Spend public money on clean energy projects, not subsidised power bills, Hong Kong opposition lawmakers say
Government proposal to spend HK$8.7 billion subsidising electricity bills questioned at meeting of Legislative Council economic development panel
Hong Kong lawmakers on Wednesday questioned the logic behind a government proposal to spend HK$8.7 billion (US$1.2 billion) subsidising residents’ electricity bills over the next five years rather than using public money to upgrade the city’s “smart energy” energy infrastructure.
Wu Chi-wai, chairman of the opposition Democratic Party, said the money could be used to pay for two major projects that the city’s two power suppliers are undertaking in the next few years, lessening the need for the firms to increase electricity tariffs in the first place.
His suggestion came at a meeting of the Legislative Council economic development panel to discuss five-year development plans submitted by the two power firms which were approved by the Executive Council on Tuesday.
The two power firms – CLP Power and HK Electric – told the government on Wednesday that to meet the city’s emissions targets and use cleaner but more expensive natural gas in power generation, users would have to pay about 3.5 per cent and 2.8 per cent more in net tariffs, excluding rebates, up to 2023.
CLP and HKE will be forking out HK$52.9 billion and HK$26.6 billion in capital expenditure over the next five years.
One project involves spending HK$2 billion to replace electricity meters with smart, digital ones that give users instant data on consumption. Another is to jointly invest in an estimated HK$6 billion offshore liquefied natural gas terminal that would enable the city to access more LNG from international markets at more competitive prices.
Currently, Hong Kong relies on a limited pipeline supply from mainland China.
“Has the government calculated the maths of using the HK$8.7 billion to fund the smart metering project and the offshore LNG terminal, thereby taking these two assets off the two firms’ balance sheets?” Wu asked. “This is an issue of making better use of public money.”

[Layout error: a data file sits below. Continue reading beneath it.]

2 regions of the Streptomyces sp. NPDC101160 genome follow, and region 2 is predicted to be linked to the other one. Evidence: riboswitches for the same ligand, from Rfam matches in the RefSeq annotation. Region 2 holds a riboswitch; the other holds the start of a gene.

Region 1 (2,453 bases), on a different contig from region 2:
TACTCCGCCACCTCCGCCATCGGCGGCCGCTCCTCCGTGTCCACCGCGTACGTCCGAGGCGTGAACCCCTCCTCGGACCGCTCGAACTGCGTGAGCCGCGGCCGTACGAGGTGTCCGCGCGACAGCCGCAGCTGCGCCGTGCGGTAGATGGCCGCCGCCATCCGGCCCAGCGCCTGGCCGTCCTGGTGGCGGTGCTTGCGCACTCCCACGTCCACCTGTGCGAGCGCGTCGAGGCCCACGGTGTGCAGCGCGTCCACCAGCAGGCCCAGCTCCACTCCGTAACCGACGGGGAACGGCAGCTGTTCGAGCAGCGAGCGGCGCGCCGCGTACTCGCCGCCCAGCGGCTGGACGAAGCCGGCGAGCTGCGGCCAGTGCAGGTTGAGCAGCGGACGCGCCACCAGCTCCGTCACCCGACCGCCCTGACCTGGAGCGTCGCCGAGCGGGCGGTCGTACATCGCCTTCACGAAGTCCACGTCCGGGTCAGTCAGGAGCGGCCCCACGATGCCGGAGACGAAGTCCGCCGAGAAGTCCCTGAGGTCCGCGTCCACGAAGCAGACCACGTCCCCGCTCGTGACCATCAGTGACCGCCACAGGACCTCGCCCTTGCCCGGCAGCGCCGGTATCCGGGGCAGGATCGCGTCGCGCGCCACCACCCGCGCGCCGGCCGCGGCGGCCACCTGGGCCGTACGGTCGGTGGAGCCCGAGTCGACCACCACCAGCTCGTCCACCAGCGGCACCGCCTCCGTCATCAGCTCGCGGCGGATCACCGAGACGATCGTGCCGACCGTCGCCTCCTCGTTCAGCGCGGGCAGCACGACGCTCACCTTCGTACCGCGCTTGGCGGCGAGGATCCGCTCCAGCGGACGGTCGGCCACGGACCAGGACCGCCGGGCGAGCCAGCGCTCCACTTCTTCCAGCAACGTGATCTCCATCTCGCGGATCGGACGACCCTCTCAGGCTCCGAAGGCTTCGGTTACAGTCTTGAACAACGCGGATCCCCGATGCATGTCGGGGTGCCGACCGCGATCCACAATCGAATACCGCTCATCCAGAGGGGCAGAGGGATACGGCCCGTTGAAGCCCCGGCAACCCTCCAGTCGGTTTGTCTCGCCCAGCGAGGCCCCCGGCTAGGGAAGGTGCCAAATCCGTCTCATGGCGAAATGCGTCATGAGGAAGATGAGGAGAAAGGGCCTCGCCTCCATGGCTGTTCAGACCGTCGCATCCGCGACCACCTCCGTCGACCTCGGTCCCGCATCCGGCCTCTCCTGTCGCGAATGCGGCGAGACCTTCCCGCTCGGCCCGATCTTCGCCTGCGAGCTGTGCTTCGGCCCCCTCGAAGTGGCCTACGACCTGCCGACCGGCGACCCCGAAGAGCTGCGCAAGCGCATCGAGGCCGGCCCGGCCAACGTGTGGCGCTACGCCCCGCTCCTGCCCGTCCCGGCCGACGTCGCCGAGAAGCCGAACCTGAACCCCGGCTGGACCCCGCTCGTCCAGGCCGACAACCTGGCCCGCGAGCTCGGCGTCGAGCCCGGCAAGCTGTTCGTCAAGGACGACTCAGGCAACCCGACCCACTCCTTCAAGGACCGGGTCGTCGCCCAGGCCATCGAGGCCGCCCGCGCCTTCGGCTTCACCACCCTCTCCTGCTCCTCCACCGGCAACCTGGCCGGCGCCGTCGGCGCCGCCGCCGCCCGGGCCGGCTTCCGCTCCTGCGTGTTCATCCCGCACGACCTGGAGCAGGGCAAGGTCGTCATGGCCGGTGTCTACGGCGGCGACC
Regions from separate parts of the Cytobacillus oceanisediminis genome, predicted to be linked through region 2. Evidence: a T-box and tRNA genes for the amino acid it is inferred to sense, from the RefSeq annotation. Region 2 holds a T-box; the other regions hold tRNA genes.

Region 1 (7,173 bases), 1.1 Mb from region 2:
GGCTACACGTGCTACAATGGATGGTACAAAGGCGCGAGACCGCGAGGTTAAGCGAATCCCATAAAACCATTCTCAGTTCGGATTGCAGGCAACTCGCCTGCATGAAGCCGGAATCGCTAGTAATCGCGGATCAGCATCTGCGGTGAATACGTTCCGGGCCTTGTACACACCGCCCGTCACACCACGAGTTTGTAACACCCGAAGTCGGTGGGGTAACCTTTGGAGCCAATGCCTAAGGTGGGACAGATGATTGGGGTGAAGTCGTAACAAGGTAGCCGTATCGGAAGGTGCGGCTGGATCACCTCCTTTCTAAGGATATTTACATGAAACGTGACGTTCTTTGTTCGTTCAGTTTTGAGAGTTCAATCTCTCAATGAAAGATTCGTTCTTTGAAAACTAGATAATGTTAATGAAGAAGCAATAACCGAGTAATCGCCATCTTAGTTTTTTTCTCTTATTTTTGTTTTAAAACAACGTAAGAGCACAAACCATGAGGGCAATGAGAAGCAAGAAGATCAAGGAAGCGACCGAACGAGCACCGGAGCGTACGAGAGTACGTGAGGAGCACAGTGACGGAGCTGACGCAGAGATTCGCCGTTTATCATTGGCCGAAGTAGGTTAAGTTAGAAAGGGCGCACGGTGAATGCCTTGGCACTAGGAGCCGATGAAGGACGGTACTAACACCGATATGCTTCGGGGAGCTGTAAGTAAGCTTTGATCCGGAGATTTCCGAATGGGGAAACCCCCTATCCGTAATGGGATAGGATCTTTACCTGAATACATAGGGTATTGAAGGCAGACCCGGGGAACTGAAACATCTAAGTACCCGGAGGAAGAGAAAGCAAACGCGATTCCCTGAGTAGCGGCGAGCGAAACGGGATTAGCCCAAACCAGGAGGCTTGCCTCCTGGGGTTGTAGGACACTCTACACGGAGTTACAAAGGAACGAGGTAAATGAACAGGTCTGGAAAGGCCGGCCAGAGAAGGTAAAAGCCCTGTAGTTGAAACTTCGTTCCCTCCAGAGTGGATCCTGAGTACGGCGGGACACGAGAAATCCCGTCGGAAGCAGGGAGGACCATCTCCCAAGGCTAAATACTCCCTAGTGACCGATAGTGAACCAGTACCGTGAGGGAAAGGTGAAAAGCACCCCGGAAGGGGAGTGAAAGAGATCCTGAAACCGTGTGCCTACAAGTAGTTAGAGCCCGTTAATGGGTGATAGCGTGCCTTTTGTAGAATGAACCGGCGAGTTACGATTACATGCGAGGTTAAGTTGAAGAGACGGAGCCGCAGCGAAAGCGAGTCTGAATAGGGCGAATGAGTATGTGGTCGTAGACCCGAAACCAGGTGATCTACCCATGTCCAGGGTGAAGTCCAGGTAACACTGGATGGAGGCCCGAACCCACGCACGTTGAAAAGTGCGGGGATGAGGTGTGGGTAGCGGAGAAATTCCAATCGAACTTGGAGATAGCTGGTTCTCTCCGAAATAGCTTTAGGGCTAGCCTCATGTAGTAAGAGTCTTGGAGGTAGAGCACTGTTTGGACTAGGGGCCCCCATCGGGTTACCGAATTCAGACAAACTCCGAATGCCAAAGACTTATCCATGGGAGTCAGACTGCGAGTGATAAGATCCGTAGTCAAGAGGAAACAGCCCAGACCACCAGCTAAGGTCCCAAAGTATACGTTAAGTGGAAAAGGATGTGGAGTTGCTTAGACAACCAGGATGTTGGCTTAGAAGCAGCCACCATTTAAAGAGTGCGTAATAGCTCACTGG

According to the regulatory framework – or “scheme of control” – the two monopoly suppliers are permitted to earn no more than 9.99 per cent of their net fixed assets. This means the firm can, in theory, make more if they build more.
The figure is to be revised down to 8 per cent beginning in October and January under a renewed scheme.
Wu said his suggestion was akin to investing HK$8.7 billion in capital works projects and allowing the city to reap the 8 per cent returns, rather than the power companies. “This could alleviate the public’s pressures over annual tariff increases and the benefits will last more than five years.”
He said the government should be investing in basic smart-city infrastructure such as smart electricity and water meters, rather than pushing them onto private utilities and making residents foot the bill through higher tariffs.
Michael Tien Puk-sun of the political party Roundtable, said officials should instead study long-term subsidies to the public to keep electricity tariffs from rising above 2 per cent annually, beyond the five year time frame.
“The government will have to think of how to cover that difference in the long-run,” he said. “To do this, you’ll have to intervene and closely monitor the two firms’ fuel contracts. If not, their commercial decisions will directly affect resident’s power bills.”
Secretary for the Environment Wong Kam-sing called Wu’s idea “new thinking” but stressed the subsidies were needed to help residents, especially low-income households, shoulder the burden of tariff increases over the next five years. Tien’s suggestion was complex and needed to be further looked into, Wong added.
In response, Wu said: “Looking at opportunity cost is not a new form of thinking”.
According to the subsidy proposal the government would grant relief of HK$3,000 over 60 months – HK$50 per month – to each household. Wong claimed it would help offset most of the tariff increases for the five year period.
But neither Wong nor his deputies have been able to explain how the figure was derived.
“Why not HK$100 or HK$200?” asked Prentice Koo Wai-muk, of green group 350 Hong Kong on a radio programme on Wednesday. “There is too little information and they have provided not more than 100 words to approve an HK$8.7 billion proposal.”
Additional reporting by Xinqi Su